Park City Beethoven Festival adds some new movements to highlight its 37th year | ParkRecord.com

Park City Beethoven Festival adds some new movements to highlight its 37th year

Pamela Jones plays along with violist Leslie Harlow during a duet at the Beethoven Festival Concert in the Park at City Park Monday evening, August 15, 2016. Jones has been playing the piano since she was 7 years old. (Tanzi Propst/Park Record)
Park Record file photo

What: Park City Beethoven Festival

When: July 7-Aug. 6

Where: Various venues in Park City, Moab and Ogden

Web: pcmusicfestival.com

Although the Park City Beethoven Festival is one of the longest running chamber music festivals in Utah, there is always room to expand, says clarinetist Russell Harlow, whose wife, Leslie, a violist, started the series in 1982.

This year the festival, which starts its summer season on Sunday, July 7, at Temple Har Shalom, will introduce a Thursday chamber music hour and performances in Moab and Ogden, Harlow said.

The Chamber Music Hour will be performed at Park City Community Church, Harlow said.

“We’ll perform an hour of chamber music, and the pieces we’ll play are somewhat a preview to the concerts we will play the following Sundays at Temple Har Shalom,” he said. “We’ll also throw in some other things like flashy solos and such in those Thursday shows.”

The festival’s Moab concert is set to be held July 18 at the Star Hall concert venue, and the Ogden performance will take place at the Eccles Conference Center in Ogden on Aug. 8, according to Harlow.

“The idea is to branch out and serve the whole Utah community instead of just focusing on the Wasatch Front and Back,” he said. “We will continue this with outreach in the fall and winter seasons.”

Other than those additions, Harlow says the Park City Beethoven Festival will continue to do what it does best — present beautiful, technically challenging pieces in an accessible setting.

“Classical and chamber music for us is a way of life,” he said. “It’s not a matter of being stuffy or proper. It’s a matter of presenting wonderful music for people to hear.”

Concerts are usually performed Sunday at Temple Har Shalom, except for two gala salon and dinner concerts that will be held at private homes on July 13, and Aug. 11. (See accompanying schedule).

Beethoven Festival musicians also perform free outdoor concerts on Monday at the City Park Grandstand, Harlow said.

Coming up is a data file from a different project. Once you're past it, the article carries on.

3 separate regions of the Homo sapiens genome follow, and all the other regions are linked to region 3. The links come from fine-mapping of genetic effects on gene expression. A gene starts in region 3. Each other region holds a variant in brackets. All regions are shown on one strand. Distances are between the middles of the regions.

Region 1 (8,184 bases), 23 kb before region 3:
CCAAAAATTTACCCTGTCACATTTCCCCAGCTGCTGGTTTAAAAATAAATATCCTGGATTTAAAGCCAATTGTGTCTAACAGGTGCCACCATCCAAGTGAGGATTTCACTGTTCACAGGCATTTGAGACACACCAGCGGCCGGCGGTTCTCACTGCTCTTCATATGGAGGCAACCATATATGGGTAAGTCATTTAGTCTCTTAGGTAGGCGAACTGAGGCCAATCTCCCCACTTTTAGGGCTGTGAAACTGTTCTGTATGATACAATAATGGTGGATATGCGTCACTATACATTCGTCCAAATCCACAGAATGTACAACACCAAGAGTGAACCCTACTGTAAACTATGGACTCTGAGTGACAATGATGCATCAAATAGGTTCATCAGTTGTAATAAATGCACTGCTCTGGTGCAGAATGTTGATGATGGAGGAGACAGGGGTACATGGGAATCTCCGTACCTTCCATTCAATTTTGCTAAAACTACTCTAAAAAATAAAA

“We’re very free with those concerts,” he said. “We play pieces that we have played throughout the year, and we also add some virtuoso works as well.”

Some of this year’s guest musicians include pianist Hisang Jon Tu, cellist Julie Bevan and pianist-harpsichordist Pamela Palmer Jones. (For a full roster, see accompanying list).

Tu was born in China and brought to the United States when he was a child. He taught music at Utah Valley University and performed during the fall session of the Park City Beethoven Festival last year, Harlow said.

“He is a fantastic pianist to work with,” he said. “Jon has this incredible technique, and at the same time he can picks up on the other musicians’ ideas and quickly adjust to what they are doing.”

Bevan is a “marvelous cellist,” Harlow said.

“She’s from Salt Lake, and the went to USC to study with Gregor Piatigorsky, one of the great cellists of the 20th century,” he said. “She’ll be working with us on several concerts.”

Harlow and his wife regularly perform Pamela Palmer Jones in a trio, he said.

“Pam teaches at the University of Utah, and we enjoy working with her,” Harlow said.

The summer season will end with a special performance by pianist Stephen Beus on Aug. 16, at Park City Community Church.

Beus, who is an assistant professor at Brigham Young University, is the winner of the Gina Bachauer International Piano Competition, as well as the Vendome Prize International Competition in Lisbon.

“He’ll perform a program that he will take to Europe in the months following,” Harlow said.

Harlow, who is also the Park City Beethoven Festival’s music archivist, said he and his wife don’t plan to slow down anytime soon.

“We have a rich archive of recordings that reach back to 1988 on our website, and there are hundreds more that we want to upload,” he said. “So, we are planning to do this as long as we can.”


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